The Velveteen Habit

“Once we took over the space, the first thing I did was to throw away the sign that used to read, ‘Proper Dress Required.’”

Such is the manner in which Brent Bushong II, director of operations at the Velveteen Habit, set about to attract a diverse clientele and reinvent the space formerly occupied for quite some time by Arrows Restaurant. Although the refurbished farmhouse is still somewhat recognizable, the neutral colors and modern, clean design create an entirely different vibe. The Velveteen Habit feels far more relaxed now, especially with the addition of lavish velour banquettes throughout the lounge area.

Before sitting down, Brent and I spend time in the gardens outside of the restaurant. In peak season about 85 percent of the produce for the restaurant comes from these lush, extensive gardens. As we examine the newly installed beehives, I ask about the inspiration behind what is actually quite an eccentric name for a restaurant. As it turns out, “velveteen” comes from the popular story about a stuffed rabbit and his journey to become real, and they decided it was fitting in regards to the fanciful, nostalgic feel of the restaurant. By “habit” they hope to encourage customers to return often. At this time, Bushong hands me an heirloom carrot straight from the ground, which I dust off and gobble up, to get myself into the spirit of the occasion, despite the fact that I always found the story of the Velveteen Rabbit to be somewhat upsetting.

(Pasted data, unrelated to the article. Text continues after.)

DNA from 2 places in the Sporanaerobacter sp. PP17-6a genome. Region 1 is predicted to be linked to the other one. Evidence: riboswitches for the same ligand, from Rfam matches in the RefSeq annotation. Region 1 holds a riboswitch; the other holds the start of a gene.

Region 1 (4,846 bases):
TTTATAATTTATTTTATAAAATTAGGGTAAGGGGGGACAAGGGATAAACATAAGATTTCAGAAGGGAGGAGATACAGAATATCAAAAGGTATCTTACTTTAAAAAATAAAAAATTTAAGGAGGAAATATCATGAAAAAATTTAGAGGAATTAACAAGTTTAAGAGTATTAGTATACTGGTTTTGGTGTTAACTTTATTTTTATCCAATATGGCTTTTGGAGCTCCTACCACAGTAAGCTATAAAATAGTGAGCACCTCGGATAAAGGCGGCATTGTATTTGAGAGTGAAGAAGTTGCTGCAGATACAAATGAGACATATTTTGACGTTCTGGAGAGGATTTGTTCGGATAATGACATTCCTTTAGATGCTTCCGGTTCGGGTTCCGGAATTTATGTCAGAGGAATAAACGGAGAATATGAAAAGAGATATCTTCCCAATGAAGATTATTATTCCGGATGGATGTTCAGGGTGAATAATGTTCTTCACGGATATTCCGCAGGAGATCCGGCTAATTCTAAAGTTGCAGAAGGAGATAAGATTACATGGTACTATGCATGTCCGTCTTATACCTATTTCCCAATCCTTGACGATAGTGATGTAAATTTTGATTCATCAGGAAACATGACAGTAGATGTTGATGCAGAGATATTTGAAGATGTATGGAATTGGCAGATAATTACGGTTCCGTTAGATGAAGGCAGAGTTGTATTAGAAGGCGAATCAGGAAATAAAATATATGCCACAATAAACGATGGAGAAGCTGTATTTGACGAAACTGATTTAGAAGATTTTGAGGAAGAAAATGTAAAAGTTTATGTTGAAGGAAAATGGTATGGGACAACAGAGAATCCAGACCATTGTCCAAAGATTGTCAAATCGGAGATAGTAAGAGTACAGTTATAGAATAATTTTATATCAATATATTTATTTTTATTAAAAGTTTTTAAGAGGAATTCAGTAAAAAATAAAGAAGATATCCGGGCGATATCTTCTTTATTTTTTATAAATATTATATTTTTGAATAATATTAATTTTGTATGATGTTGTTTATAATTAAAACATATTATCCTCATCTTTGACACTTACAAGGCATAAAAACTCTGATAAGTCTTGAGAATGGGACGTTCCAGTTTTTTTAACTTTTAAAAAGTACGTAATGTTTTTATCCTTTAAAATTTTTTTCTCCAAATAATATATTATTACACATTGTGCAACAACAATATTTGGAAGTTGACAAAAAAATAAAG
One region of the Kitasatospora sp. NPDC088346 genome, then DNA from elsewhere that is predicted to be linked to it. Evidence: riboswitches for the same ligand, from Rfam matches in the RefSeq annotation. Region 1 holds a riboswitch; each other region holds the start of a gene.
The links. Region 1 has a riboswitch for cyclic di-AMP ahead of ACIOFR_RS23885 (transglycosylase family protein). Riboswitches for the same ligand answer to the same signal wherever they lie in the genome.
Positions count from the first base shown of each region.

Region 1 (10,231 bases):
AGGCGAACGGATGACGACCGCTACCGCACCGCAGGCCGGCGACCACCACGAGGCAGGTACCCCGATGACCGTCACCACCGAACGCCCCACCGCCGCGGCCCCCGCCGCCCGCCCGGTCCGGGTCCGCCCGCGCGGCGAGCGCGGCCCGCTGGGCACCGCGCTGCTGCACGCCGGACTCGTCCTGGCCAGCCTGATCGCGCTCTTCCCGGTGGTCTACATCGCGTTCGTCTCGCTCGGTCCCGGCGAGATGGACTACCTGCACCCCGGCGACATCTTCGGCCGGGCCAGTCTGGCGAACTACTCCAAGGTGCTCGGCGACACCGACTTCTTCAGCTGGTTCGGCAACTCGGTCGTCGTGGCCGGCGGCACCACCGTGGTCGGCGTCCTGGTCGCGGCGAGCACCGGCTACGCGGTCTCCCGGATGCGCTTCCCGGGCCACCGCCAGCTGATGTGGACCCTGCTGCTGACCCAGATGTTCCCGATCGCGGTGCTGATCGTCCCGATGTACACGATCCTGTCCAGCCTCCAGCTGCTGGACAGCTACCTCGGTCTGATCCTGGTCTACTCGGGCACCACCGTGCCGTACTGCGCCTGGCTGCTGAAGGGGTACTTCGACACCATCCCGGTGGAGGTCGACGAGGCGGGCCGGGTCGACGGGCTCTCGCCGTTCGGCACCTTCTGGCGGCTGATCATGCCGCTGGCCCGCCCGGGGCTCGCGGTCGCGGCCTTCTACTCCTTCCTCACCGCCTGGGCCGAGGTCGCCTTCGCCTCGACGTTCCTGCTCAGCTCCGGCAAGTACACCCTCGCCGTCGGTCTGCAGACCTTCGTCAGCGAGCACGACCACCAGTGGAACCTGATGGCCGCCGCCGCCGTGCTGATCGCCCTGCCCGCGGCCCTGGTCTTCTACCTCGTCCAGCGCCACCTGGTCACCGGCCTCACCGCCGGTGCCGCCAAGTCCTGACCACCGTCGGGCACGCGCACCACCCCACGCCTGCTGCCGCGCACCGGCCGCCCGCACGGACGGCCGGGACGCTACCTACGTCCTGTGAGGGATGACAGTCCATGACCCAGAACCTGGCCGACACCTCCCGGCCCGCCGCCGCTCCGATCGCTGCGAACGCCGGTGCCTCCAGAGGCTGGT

Pursuing his dream of opening a restaurant, the Velveteen Habit was founded by Benjamin Goldman, who vacated a decade-long tenure at Goldman Sachs to earn certification as a sommelier before moving to Maine where he had spent many a holiday with family. Once the plan was set in motion, Bushong, whom Goldman had met through the court of sommeliers, suggested an old friend and co-worker, Matt Wilcox, to assume the role of executive chef.

With such extensive wine background behind the staff at the Velveteen Habit, it is not surprising to encounter a very strong list. For sparkling, there is a reasonable balance of big négociant houses like Veuve Clicquot and Moët Chandon (and I do enjoy the fact that the Dom Pérignon represented is the 1993 rosé, a much better option than the current release brut in my opinion). Smaller champagne producers, such as Ployez-Jacquemart as well as great values in Crémant, are present as well. Whites and reds include a few highly recognizable crowd pleasers like Muga Rioja and Wild Hog Zinfandel while a thorough examination reveals a few stunners (at great prices), such as Domaine Huet “Le Haut Lieu” Vouvray and the Sean Thackrey XXIII Pleiades, a highly sought-after red blend from California only recently available in the Maine market.

The food menu is conducive to ordering á la carte, but I put my fate in Wilcox’s hands on this particular visit. Setting the tone right away is a warm loaf of freshly baked sourdough, served with rich, cultured butter. Service is friendly and efficient, always available and letting no water glass run dry.